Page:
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Cash payment is becoming obsolete in China

Mobile payment is altering the Chinese daily commerce landscape at an incredible speed. Electronic payment systems are spreading while cash is rapidly becoming obsolete. From spices shops to restaurants, almost all businesses are favoring mobile payment. And in many cases, paper money is even no more a valid form of payment.

The lack of red tape paved the way for mobile payments

China has grasped that excessive red tape may put a restraint on business development. With the clear goal to boost business, manufacturing, and investment, as well as create a booming business environment, China has decided to snip red tape at various levels. Technology-based services are hence endowed with simpler approval process as well as lower corporate fees. Central authorities have taken the decision to nurture the growth of online businesses.
Transactions, both online and offline, are being streamlined towards the use of mobile payment. Today, it is more common today to ask if a retailer accepts Alipay than a credit card, for instance. A recent report by the University of China and research company Ipsos highlighted that 40% of the Chinese population go out with less than $15 (100RMB) as cash, relying almost exclusively on mobile payment options.


China leapfrogged in mobile payment solutions

The myriad of incentives to boost e-commerce and mobile payment solutions, as well as the keenness and formidable adaptability of the Chinese population at large have allowed China to leapfrog in the mobile payment industry. Data from Analysys cited by Hillhouse Capital pinpointed that the mobile payment volume in China witnessed a more than double increase in 2016 and reached $5 trillion. In the first quarter of 2017, Alipay had its grasp on 54% of the mobile payments market while WeChatPay had hold on 40%. Alipay has 520 million users while the WeChat app has 963 users.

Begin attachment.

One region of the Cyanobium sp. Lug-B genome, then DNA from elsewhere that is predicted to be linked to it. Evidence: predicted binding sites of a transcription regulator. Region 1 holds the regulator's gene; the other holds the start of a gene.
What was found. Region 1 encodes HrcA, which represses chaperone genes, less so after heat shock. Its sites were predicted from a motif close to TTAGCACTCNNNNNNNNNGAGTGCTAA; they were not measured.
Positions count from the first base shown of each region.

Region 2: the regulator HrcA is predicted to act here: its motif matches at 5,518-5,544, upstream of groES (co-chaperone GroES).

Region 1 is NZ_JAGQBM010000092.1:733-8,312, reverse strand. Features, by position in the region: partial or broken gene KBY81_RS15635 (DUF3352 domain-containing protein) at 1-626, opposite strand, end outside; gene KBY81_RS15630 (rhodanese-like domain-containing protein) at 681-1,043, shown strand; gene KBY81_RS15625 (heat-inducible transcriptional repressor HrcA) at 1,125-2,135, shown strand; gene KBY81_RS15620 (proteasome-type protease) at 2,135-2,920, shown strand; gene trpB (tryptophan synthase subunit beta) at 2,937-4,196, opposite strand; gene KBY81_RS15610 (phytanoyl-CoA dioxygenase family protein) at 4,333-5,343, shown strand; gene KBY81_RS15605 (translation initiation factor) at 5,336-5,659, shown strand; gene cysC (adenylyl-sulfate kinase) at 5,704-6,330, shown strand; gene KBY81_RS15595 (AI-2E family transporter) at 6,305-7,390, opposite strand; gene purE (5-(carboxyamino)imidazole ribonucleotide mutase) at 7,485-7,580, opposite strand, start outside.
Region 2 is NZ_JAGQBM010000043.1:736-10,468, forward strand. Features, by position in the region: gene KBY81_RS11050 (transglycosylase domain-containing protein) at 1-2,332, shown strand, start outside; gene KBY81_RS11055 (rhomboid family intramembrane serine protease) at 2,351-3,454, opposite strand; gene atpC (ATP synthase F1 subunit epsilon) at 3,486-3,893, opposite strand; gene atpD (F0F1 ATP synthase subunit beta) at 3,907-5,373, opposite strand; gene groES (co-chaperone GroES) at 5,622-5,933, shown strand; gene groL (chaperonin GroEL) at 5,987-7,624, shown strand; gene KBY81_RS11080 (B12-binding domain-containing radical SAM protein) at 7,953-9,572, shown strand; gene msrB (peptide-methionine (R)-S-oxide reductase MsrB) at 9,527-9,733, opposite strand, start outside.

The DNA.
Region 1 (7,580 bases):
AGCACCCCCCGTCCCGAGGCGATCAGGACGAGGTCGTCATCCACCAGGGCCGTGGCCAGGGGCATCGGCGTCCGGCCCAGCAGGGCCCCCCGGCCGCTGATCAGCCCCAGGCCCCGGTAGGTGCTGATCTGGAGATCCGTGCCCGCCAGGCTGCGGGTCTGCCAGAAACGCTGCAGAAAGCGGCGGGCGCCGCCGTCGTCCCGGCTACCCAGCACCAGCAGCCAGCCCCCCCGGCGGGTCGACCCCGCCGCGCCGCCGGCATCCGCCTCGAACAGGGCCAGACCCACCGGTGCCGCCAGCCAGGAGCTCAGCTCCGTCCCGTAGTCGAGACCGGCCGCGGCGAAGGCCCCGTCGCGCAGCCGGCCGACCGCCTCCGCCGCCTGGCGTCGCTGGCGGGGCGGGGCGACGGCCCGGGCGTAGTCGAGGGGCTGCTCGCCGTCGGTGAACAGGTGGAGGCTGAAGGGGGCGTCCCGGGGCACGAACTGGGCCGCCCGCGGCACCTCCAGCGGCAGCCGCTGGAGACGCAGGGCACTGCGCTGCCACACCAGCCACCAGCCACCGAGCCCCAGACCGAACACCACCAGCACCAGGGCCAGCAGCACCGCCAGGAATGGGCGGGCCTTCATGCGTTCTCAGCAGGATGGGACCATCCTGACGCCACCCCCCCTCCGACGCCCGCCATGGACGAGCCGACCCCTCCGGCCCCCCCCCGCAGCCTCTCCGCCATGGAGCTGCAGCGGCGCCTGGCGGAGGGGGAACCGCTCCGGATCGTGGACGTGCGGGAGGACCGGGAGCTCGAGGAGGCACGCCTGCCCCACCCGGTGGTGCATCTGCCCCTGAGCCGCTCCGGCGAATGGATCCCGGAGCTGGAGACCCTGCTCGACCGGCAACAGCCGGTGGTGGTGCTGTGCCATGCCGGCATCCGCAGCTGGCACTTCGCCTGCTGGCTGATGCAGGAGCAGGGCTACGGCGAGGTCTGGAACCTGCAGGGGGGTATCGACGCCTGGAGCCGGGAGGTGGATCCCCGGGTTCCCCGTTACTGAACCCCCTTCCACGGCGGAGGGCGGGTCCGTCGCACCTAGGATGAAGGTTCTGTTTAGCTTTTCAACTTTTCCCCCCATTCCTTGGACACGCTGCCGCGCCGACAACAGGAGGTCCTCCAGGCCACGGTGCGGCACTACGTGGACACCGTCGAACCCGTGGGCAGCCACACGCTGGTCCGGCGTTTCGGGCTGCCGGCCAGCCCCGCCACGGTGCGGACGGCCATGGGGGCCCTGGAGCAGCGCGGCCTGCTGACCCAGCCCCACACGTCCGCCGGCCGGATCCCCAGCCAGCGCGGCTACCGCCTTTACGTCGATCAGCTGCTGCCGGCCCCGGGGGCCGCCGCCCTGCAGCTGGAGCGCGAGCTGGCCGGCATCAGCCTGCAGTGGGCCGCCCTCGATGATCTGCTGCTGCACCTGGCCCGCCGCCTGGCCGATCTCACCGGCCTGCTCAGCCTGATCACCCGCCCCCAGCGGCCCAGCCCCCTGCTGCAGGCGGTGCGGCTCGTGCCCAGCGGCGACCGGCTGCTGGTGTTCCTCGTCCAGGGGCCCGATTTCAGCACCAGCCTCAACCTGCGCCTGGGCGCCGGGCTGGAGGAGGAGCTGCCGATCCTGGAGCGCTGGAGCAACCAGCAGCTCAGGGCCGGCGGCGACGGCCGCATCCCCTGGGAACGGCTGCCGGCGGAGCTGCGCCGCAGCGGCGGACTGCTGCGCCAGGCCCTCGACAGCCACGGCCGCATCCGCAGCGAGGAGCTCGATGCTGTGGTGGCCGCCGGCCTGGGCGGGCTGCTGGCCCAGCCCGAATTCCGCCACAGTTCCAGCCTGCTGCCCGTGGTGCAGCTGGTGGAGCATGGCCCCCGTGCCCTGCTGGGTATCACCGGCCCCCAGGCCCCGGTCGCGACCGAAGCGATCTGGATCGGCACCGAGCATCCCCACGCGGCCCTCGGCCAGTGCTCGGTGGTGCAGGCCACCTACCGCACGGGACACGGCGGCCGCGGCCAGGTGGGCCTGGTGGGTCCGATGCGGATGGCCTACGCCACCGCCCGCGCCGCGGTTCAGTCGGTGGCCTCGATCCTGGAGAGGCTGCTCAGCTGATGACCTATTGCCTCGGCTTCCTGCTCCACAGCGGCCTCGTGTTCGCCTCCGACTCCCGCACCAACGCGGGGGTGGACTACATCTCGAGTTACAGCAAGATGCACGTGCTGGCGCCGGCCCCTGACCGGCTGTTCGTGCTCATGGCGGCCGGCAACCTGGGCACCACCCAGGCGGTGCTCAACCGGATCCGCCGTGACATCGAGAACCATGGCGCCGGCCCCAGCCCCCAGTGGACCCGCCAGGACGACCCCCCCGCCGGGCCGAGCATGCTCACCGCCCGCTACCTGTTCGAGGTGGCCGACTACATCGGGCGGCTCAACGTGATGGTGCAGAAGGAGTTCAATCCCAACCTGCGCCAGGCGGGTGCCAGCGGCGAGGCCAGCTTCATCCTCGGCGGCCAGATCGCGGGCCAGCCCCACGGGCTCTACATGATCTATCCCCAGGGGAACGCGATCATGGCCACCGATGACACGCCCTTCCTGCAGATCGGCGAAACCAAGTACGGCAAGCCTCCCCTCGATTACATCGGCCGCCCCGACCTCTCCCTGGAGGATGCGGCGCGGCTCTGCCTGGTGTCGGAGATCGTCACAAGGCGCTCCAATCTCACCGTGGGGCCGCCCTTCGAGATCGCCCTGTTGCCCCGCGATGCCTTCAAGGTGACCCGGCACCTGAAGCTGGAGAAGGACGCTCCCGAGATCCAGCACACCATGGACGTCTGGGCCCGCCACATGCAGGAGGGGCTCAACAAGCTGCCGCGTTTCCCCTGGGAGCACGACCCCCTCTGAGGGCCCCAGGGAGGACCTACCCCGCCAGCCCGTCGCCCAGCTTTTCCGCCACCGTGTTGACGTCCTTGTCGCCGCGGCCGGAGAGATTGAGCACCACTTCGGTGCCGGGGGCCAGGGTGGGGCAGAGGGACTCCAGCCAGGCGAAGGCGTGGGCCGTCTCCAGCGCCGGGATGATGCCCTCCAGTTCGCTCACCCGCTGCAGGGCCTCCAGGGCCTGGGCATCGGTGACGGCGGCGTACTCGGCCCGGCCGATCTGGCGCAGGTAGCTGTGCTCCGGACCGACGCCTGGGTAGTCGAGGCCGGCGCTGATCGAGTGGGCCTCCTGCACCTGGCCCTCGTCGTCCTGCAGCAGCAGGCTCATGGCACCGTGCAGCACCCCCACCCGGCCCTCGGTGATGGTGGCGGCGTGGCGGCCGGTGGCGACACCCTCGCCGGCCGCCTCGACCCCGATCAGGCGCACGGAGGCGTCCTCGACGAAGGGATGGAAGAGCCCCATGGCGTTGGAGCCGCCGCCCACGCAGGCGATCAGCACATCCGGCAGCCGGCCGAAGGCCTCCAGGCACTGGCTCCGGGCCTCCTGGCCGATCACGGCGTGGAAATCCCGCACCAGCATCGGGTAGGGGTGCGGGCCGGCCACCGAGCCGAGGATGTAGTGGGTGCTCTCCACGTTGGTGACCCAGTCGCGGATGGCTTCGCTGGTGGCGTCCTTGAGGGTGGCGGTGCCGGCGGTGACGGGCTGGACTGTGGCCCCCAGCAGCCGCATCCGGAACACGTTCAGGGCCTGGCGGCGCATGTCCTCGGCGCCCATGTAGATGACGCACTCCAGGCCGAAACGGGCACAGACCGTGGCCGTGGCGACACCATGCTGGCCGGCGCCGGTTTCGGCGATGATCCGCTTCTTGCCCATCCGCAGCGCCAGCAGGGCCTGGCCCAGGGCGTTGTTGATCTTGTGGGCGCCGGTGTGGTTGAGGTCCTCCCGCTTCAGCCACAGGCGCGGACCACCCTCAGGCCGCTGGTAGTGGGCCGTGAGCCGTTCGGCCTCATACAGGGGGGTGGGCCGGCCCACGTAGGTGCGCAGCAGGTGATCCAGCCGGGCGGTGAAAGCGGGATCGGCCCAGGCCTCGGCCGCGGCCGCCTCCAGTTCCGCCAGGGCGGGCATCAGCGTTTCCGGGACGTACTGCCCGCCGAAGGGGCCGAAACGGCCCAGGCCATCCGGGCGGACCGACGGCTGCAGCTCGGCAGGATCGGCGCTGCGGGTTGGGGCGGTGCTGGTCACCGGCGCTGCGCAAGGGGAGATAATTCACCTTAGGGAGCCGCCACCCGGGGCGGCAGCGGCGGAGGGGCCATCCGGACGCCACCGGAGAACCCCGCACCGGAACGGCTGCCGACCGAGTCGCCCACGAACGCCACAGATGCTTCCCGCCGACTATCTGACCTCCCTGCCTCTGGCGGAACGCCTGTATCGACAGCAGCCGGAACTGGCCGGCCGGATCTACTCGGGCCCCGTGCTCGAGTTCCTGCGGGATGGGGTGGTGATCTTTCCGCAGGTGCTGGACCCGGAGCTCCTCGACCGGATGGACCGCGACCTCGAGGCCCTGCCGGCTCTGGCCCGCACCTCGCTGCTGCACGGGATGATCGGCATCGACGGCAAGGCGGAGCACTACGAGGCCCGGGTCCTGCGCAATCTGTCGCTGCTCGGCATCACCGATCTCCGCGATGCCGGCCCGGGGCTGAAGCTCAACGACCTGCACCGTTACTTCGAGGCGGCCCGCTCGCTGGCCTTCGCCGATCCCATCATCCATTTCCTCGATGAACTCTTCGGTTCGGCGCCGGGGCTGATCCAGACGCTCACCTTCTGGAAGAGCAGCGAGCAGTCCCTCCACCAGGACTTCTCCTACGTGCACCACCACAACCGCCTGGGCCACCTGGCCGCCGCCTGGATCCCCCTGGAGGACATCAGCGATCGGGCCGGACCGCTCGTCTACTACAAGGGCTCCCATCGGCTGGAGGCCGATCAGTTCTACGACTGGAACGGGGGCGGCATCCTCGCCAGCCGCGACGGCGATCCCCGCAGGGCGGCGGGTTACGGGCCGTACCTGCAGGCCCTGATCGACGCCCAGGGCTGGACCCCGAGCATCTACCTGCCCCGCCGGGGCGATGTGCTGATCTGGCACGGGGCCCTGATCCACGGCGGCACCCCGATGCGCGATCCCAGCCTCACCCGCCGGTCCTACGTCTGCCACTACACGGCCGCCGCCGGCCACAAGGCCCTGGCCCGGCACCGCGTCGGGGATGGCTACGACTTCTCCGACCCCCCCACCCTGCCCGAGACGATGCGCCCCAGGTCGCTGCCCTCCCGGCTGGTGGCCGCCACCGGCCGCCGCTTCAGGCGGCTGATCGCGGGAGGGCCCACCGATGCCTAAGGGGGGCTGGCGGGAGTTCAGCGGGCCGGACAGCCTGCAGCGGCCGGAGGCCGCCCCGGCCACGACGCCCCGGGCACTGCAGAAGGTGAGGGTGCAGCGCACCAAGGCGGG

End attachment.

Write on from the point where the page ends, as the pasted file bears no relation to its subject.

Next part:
Today, it is almost impossible to conduct certain transactions without mobile payment in China. Chinese calligraphy stores, taxis or even renting a bicycle may need the customer to use a QR code.

Mobile payment as a means to maintain control

China is a country that loves to have control on what is happening. The dominance of mobile payments in the country equally implies that the providers detain hordes of personal data. This data can be shared with the Chinese government. However, privacy issues do not seem to bother the Chinese consumers who, above all, prefer mobile payments for their unparalleled level of convenience in daily transactions.

Chinese mobile payment trend is crossing borders

The Chinese mobile payment trend is not only affecting the Chinese population. Indeed, as approximately 6 million Chinese travel in October, tourist destinations such as Hong Kong and Japan are being forced to innovate to offer mobile payment solutions to keep pace. Another reason pushing other countries to offer high-end mobile payment systems is, of course, business deals with China; Chinese companies are increasingly forming part of the economic landscapes of various countries in terms of retail.
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